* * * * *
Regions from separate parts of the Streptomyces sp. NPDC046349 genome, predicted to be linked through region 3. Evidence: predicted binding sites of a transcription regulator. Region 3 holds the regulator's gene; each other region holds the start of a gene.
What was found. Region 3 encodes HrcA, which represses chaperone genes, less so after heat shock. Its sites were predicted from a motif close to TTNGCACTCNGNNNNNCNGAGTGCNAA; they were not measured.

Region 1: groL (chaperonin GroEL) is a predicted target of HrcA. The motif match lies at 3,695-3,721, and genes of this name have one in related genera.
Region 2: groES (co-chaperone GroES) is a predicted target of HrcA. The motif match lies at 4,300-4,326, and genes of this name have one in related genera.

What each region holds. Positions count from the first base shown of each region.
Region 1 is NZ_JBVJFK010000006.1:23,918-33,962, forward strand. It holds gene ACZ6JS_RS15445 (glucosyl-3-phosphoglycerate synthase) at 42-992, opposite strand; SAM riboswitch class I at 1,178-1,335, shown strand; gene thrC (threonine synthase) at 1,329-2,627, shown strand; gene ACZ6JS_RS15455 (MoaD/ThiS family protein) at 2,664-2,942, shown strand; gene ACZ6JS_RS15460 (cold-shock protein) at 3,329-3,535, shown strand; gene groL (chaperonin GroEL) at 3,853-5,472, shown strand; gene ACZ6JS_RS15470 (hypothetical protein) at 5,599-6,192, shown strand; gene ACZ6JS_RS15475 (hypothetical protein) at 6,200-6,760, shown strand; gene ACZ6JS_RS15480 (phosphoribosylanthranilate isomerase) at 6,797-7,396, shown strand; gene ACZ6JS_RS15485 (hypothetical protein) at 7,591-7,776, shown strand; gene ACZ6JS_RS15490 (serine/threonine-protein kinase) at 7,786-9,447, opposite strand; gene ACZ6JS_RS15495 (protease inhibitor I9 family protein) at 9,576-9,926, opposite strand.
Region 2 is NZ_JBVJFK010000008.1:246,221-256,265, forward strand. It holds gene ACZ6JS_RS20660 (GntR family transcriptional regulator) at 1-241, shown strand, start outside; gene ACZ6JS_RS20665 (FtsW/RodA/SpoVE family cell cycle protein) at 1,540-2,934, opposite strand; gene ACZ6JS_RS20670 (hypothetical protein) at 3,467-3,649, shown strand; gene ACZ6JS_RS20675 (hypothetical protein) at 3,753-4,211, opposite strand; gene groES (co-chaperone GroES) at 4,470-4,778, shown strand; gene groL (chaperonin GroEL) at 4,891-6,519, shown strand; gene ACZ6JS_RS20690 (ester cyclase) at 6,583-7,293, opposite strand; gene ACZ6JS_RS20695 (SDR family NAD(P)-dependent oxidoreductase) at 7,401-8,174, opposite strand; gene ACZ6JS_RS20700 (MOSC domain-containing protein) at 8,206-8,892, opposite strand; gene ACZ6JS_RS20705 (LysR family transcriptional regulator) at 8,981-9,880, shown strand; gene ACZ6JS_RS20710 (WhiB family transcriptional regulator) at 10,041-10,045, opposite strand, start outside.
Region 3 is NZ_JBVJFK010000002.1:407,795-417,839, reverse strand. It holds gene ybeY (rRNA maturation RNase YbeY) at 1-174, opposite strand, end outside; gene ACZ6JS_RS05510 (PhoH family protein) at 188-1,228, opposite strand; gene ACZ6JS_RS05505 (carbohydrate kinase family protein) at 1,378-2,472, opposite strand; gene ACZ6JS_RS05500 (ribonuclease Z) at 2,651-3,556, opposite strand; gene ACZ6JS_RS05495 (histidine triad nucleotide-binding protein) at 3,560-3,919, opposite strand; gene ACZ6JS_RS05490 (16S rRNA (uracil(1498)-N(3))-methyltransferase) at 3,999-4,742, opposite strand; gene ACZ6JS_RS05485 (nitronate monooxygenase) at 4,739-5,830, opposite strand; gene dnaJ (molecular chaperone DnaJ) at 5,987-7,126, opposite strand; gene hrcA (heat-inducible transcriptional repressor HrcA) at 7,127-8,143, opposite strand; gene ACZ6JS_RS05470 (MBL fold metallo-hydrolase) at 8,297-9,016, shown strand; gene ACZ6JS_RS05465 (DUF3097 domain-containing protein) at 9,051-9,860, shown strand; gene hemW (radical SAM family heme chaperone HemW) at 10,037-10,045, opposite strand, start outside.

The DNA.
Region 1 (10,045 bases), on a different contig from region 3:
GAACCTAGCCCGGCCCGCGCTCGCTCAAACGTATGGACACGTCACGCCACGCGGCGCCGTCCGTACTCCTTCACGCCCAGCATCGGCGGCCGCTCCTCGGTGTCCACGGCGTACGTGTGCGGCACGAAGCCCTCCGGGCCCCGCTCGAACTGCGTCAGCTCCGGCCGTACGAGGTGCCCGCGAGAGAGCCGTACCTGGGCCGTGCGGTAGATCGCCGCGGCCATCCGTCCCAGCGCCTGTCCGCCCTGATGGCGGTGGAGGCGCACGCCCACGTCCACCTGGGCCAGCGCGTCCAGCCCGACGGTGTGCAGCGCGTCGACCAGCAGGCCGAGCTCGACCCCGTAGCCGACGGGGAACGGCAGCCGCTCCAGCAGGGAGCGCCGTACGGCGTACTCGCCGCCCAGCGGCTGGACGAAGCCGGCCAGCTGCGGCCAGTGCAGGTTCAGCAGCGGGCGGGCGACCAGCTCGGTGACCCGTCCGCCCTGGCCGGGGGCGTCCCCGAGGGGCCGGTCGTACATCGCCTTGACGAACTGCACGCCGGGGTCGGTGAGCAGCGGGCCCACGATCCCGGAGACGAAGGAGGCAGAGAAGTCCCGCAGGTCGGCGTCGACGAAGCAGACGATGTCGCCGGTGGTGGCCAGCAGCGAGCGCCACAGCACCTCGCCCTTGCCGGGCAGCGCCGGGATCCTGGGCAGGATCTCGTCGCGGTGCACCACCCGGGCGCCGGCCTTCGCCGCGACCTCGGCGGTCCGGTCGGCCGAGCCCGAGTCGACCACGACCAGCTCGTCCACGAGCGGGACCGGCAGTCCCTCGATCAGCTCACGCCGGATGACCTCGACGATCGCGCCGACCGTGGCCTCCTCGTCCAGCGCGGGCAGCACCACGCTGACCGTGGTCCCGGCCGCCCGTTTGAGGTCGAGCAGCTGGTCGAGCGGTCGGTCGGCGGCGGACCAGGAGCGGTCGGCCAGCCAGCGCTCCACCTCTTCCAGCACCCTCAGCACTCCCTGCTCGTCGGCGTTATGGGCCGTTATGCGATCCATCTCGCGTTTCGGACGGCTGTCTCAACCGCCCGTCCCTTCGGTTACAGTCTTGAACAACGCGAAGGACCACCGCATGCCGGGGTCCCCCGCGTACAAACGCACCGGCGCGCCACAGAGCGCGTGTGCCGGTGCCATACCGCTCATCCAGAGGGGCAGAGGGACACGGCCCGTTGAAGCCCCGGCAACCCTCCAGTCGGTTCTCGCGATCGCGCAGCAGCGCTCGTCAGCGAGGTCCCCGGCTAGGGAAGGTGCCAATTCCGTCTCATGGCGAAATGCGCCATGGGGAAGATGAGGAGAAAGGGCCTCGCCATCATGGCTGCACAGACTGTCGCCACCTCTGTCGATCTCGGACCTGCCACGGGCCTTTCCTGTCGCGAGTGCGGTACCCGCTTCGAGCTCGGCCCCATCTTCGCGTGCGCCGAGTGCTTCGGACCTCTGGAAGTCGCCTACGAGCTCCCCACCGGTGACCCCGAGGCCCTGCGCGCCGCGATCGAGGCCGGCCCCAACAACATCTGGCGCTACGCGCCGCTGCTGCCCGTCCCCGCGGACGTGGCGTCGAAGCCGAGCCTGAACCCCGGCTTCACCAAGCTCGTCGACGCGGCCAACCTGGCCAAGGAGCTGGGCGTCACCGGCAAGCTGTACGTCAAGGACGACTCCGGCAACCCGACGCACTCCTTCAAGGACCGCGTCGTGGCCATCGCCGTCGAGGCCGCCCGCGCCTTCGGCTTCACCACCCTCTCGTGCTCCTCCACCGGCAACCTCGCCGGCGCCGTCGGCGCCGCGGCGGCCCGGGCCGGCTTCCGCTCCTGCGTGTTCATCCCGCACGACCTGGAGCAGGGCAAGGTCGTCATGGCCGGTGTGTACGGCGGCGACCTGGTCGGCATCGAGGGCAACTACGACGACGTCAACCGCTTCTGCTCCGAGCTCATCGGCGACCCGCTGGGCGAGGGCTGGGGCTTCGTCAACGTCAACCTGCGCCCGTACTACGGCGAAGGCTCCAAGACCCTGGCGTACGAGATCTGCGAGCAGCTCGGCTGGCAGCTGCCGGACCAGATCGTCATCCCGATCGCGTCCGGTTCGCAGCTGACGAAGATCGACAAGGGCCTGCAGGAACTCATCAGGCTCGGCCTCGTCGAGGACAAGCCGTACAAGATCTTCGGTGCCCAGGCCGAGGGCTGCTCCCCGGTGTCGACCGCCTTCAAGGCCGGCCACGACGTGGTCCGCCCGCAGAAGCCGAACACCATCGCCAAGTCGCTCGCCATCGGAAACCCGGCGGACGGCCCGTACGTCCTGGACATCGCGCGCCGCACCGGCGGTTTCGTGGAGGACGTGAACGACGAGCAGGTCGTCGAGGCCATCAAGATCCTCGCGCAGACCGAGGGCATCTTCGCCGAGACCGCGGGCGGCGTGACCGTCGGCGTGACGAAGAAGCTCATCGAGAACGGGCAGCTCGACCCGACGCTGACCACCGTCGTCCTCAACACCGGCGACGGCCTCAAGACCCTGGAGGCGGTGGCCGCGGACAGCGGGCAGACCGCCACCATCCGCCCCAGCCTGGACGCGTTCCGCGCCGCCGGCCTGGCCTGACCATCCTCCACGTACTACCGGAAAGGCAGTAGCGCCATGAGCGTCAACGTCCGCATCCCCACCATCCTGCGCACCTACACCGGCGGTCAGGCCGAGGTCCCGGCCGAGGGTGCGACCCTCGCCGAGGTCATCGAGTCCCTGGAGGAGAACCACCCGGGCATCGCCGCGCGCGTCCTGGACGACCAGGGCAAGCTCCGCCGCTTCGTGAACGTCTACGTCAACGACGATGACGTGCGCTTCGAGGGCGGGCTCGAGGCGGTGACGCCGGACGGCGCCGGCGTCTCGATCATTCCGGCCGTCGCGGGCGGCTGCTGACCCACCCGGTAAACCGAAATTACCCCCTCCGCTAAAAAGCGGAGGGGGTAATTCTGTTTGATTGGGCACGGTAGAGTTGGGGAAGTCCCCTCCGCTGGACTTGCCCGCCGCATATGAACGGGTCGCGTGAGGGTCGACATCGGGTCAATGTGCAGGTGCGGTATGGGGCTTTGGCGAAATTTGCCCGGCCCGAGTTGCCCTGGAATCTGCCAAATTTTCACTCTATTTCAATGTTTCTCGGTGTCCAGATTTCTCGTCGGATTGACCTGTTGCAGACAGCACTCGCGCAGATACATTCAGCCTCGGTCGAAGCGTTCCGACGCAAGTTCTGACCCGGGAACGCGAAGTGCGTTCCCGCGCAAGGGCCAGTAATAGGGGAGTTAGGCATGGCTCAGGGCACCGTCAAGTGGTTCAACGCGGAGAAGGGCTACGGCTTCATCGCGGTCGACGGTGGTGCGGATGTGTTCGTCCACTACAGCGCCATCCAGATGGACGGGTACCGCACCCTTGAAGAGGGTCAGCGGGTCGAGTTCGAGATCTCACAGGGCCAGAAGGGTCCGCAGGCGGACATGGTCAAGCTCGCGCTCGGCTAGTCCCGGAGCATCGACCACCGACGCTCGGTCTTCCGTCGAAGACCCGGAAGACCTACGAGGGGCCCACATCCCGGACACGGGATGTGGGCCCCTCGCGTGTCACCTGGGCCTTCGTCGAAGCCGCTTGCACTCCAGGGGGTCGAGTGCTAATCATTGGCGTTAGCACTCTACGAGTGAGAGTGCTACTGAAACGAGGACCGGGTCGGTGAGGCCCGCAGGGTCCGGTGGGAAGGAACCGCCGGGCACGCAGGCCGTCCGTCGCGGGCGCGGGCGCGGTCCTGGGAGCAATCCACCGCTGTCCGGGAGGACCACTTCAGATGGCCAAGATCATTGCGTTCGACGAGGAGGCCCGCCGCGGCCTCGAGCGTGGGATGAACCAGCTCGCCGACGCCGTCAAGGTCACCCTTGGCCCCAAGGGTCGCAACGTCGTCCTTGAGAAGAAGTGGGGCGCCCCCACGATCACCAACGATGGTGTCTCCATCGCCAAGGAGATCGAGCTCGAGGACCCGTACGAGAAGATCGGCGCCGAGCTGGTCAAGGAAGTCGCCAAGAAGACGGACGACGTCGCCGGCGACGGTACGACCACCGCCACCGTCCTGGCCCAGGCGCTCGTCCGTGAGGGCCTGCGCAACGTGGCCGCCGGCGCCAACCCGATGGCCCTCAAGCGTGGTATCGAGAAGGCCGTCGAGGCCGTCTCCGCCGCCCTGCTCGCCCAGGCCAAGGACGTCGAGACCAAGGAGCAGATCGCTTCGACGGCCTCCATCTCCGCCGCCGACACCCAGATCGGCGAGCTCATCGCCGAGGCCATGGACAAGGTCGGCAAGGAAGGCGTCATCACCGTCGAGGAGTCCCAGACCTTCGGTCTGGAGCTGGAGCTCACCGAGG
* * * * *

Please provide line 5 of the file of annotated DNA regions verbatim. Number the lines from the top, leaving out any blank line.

What each region holds. Positions count from the first base shown of each region.